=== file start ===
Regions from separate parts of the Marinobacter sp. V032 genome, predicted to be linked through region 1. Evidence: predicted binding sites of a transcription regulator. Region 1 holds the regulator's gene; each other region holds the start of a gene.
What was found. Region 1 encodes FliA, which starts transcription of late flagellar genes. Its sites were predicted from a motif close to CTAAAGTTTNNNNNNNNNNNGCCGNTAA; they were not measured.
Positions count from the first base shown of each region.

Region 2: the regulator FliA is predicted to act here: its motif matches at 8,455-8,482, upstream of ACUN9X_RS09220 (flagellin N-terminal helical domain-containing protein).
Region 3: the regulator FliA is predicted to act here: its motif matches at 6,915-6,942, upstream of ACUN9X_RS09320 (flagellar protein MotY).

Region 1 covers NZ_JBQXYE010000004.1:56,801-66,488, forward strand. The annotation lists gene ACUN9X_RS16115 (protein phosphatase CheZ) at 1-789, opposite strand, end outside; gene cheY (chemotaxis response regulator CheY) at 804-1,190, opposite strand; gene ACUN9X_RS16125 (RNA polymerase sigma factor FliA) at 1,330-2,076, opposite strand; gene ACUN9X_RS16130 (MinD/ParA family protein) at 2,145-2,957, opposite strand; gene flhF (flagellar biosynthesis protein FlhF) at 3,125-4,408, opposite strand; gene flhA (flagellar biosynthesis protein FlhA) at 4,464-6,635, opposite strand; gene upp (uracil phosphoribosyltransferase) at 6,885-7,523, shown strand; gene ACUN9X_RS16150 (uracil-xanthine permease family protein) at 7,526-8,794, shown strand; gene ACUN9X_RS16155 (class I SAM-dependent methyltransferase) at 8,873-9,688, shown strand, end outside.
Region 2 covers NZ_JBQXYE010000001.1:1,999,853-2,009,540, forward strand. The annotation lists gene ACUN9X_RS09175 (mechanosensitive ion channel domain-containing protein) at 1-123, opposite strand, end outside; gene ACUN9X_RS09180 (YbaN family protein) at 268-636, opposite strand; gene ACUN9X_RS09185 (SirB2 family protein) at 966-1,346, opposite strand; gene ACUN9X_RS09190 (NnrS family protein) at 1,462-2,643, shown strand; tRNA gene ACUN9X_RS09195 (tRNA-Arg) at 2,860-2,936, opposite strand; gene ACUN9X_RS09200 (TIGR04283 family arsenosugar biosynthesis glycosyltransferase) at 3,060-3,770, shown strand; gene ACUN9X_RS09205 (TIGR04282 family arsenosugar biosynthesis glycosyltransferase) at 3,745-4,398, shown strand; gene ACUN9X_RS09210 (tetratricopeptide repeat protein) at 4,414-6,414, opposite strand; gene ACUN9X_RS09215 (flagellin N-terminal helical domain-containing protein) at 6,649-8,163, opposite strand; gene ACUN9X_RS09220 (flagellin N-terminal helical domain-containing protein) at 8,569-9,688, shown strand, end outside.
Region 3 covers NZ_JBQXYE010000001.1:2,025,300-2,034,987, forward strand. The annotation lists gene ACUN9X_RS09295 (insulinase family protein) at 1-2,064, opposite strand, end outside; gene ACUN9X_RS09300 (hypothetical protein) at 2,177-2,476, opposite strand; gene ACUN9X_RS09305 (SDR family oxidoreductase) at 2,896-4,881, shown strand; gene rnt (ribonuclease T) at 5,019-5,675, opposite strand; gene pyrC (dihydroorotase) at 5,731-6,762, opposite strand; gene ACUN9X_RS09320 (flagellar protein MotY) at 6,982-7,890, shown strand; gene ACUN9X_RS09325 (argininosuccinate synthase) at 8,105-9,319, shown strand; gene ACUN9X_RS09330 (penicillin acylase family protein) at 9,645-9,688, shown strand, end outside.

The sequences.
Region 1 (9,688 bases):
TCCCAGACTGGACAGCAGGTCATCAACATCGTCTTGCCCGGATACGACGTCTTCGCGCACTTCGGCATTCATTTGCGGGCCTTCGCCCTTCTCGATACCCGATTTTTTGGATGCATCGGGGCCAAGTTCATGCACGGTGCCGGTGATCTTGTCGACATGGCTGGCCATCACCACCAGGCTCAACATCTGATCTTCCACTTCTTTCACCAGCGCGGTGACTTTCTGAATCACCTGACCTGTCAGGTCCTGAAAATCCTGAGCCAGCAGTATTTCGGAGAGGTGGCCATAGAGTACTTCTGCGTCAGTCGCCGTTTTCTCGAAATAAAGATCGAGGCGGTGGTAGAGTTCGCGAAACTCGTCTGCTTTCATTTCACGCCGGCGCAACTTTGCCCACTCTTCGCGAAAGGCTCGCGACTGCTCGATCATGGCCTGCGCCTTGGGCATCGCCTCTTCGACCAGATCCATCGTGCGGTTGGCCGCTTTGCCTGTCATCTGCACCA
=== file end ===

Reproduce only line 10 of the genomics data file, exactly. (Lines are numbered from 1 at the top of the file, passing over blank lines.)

Region 1 (9,688 bases):